The first northern sweep of state 1A and 2A titles since 1998 seemed imminent in 2005 when Moorhead, shown celebrating a goal in a big-school semifinal against Duluth East, reached the 2A final. Photo by Scott A. Schneider/Let’s Play Hockey
Editor's note: One in a series of state tournament related stories that didn't make the Tourney Time lineup.
Moorhead and Warroad were bursting with it during the 2005 state tournament. As the kingpins of northwestern Minnesota hockey each played for state championships — Warroad for the small-school title, Moorhead for the big-school crown.
“Absolutely we were cheering for them,” Moorhead’s Jon Ammerman said. “Not only were they northern guys like us, but they were our friends.”
The rivalry wasn’t so friendly months earlier when dozens of NHL scouts, distinctive in their team-issued jackets and impartial demeanor, converged on the Moorhead Sports Center on a Saturday in mid-January to see the two highly touted teams (Moorhead was ranked number one in Class 2A, Warroad number two in Class 1A) go toe-to-toe.
“I remember looking up in one corner of the arena, and at the top you could see fifty black coats all looking the same way,” said Kyle Hardwick, Warroad’s co-captain and top defenseman that season, about the array of pro and college scouts.
Fans from both towns, thousands of them, were eager to see the matchup, too.
“During the JV game it was packed,” said Ammerman, a senior defenseman. “It was standing room only [the arena held about 2,500 fans at the time] at the beginning of the game, and I would imagine more people filtered in as the game went along.”
Moorhead featured NHL prospects Brian Lee, Chris VandeVelde, and Drew Fisher. Unbeaten Warroad was led by scoring phenom T. J. Oshie, who was being projected as a first-round NHL draft pick.
Moorhead senior Cory Johnson broke a scoreless tie late in the third period and the Spuds appeared to have won the game 1–0 when the final buzzer sounded and the capacity crowd went bonkers. Seconds earlier, however, the whistle had been blown (but not heard in the din) when penalties were called during a wild goalmouth scramble in front of the Moorhead goal.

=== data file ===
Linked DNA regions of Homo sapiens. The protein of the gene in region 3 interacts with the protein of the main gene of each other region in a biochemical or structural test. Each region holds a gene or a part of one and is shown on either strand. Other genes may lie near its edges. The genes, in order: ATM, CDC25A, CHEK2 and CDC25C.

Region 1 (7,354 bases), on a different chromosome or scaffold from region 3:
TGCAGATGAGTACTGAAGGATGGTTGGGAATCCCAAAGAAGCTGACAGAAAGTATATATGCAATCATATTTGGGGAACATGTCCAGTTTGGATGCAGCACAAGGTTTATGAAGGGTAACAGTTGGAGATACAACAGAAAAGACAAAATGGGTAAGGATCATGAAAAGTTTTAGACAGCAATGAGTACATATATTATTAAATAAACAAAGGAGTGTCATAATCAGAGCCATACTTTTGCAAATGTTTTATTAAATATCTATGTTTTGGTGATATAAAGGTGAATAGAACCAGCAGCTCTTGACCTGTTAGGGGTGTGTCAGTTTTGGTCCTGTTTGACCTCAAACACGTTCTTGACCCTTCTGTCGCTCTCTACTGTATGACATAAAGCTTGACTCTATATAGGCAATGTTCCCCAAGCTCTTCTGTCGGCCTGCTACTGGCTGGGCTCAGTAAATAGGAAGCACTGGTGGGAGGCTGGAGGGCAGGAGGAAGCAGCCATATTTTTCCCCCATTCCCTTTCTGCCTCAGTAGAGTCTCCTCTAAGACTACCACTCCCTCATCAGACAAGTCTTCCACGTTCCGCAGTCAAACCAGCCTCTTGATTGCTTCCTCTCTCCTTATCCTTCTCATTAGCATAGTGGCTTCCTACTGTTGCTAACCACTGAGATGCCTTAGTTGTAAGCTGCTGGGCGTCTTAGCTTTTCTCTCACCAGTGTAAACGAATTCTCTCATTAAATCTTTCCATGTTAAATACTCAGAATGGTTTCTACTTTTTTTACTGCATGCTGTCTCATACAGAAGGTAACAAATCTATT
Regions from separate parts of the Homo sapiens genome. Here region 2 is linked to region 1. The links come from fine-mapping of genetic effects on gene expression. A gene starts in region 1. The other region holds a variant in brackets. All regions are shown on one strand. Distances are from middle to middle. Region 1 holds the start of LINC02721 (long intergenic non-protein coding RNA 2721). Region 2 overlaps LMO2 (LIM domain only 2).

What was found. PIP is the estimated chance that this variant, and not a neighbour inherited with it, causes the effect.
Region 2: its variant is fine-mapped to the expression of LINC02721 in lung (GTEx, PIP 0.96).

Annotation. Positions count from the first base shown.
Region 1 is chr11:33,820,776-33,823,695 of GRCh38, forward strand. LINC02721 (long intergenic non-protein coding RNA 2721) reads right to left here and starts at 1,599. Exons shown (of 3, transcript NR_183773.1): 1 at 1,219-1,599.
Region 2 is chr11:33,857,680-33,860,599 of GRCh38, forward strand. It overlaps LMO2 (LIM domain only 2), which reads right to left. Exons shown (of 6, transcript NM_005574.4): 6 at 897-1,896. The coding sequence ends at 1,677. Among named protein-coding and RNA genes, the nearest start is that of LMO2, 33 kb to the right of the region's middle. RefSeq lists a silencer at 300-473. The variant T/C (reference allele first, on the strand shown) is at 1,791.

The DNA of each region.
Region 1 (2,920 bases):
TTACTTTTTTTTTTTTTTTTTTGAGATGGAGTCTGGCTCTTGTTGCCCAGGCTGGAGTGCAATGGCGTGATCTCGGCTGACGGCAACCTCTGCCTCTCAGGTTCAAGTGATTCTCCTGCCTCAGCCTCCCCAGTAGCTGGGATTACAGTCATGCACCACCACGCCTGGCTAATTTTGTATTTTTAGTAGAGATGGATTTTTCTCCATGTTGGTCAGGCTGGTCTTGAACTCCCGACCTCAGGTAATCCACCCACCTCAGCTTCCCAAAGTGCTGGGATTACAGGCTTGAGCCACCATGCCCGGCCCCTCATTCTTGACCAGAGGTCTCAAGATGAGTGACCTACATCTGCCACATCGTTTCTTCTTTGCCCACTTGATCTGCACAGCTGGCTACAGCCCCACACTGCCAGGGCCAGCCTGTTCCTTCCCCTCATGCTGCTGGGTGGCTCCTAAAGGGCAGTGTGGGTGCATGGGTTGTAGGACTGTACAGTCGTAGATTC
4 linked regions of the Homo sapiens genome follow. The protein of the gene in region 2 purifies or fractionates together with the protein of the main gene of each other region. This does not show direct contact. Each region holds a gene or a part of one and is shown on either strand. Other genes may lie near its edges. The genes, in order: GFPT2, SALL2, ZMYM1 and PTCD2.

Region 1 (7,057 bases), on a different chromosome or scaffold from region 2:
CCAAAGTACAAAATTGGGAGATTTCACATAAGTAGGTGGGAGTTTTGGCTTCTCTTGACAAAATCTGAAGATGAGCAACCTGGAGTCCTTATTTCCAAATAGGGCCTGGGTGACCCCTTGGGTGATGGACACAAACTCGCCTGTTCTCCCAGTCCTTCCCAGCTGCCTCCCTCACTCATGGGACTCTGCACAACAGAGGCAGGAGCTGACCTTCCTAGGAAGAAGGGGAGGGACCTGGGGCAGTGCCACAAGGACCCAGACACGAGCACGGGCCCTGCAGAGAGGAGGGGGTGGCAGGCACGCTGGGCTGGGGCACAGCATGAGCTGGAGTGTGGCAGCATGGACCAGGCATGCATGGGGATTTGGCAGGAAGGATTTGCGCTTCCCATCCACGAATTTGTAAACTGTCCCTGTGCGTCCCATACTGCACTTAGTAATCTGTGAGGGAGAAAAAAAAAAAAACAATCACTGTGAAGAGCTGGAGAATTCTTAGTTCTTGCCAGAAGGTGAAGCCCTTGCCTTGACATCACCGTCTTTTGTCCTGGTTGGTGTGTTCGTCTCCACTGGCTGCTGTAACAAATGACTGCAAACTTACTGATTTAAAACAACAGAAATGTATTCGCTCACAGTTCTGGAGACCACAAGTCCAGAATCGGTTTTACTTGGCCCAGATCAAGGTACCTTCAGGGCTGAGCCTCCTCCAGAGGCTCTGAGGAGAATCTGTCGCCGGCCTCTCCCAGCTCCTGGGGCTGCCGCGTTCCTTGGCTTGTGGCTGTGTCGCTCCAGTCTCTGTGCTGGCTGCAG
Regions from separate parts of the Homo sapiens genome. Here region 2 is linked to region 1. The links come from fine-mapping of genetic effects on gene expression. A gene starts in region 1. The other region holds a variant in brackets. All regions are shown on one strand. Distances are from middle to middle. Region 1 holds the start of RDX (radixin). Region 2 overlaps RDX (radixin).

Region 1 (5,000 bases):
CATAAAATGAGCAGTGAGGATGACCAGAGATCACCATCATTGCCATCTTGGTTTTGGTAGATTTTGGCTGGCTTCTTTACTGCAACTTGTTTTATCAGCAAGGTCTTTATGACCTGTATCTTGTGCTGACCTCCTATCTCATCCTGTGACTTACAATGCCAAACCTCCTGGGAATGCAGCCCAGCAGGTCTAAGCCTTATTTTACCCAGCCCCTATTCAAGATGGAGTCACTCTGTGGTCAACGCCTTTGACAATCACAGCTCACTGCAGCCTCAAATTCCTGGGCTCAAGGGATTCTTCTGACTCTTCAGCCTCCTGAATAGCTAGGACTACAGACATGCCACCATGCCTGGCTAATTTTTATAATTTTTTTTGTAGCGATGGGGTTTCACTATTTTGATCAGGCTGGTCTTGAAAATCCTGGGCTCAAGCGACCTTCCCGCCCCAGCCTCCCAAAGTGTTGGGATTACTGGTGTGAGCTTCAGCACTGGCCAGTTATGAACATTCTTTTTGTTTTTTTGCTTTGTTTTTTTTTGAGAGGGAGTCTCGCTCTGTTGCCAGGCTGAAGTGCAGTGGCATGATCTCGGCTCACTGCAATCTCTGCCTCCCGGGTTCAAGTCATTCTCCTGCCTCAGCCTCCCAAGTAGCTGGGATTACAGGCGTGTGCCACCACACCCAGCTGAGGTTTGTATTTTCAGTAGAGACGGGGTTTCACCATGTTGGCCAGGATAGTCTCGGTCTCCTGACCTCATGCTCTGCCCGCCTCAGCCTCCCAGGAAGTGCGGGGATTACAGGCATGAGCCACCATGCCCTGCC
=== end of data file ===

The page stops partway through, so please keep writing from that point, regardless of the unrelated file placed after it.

The Spuds’ Cory Loos, who tackled and then laid on Oshie in the slot in an over-the-top attempt to contain the Warroad star, was called for a penalty as was, inexplicably, Oshie.
“It was so loud in there, you couldn’t hear the whistle,” Ammerman said. “Nobody could, not even the guys on the ice.”
Six seconds were put on the clock as the faceoff was set in the Moorhead end. Warroad won the ensuing draw and the puck was sent back to Hardwick, whose quick shot from the point found the back of the net with two seconds remaining.
“I went so nuts that I almost jumped over the glass in the penalty box,” Oshie said about Hardwick’s goal. “I was standing up on the boards with my hands over the glass cheering.”
After a scoreless overtime period the game ended in a 1–1 tie.
“I think our game against Moorhead showed we could have played against any AA team and probably would have good success,” Kyle Hardwick said.
The inexorably linked teams all but steamrolled the rest of their opponents, eventually reaching March’s championship Saturday at the Xcel Energy Center with the opportunity to tag-team the first all-northern championship sweep since 1998, when Duluth East won the big-school title and Eveleth-Gilbert claimed the small-school crown.
The Spuds, who played the Academy of Holy Angels for the Class 2A title on Saturday night, watched on TV from their hotel earlier in the day as Warroad outlasted Totino-Grace 4–3 in double overtime.
Warroad’s players stayed at the Xcel Energy Center after winning their championship. They had a vested interest in cheering for their buds on the Spuds. By the undefeated Warriors’ logic, a championship for two-loss Moorhead would mean a mythical all-class state championship for them, too.
“We were all hoping and cheering that Moorhead would win,” Hardwick said. “Since we were undefeated, and had tied them, we figured we would kind of be co-state champions.”
Holy Angels dashed the dream of a northern conquest, racing to a 4–2 lead by the midpoint of the second period then surviving a furious Moorhead comeback to win 6–4.
Warroad whooped it up after winning the state Class 1A title in 2005. In the back row, middle, wearing the C, is T.J. Oshie, who went on to NHL and Olympic stardom. Photo by Let's Play Hockey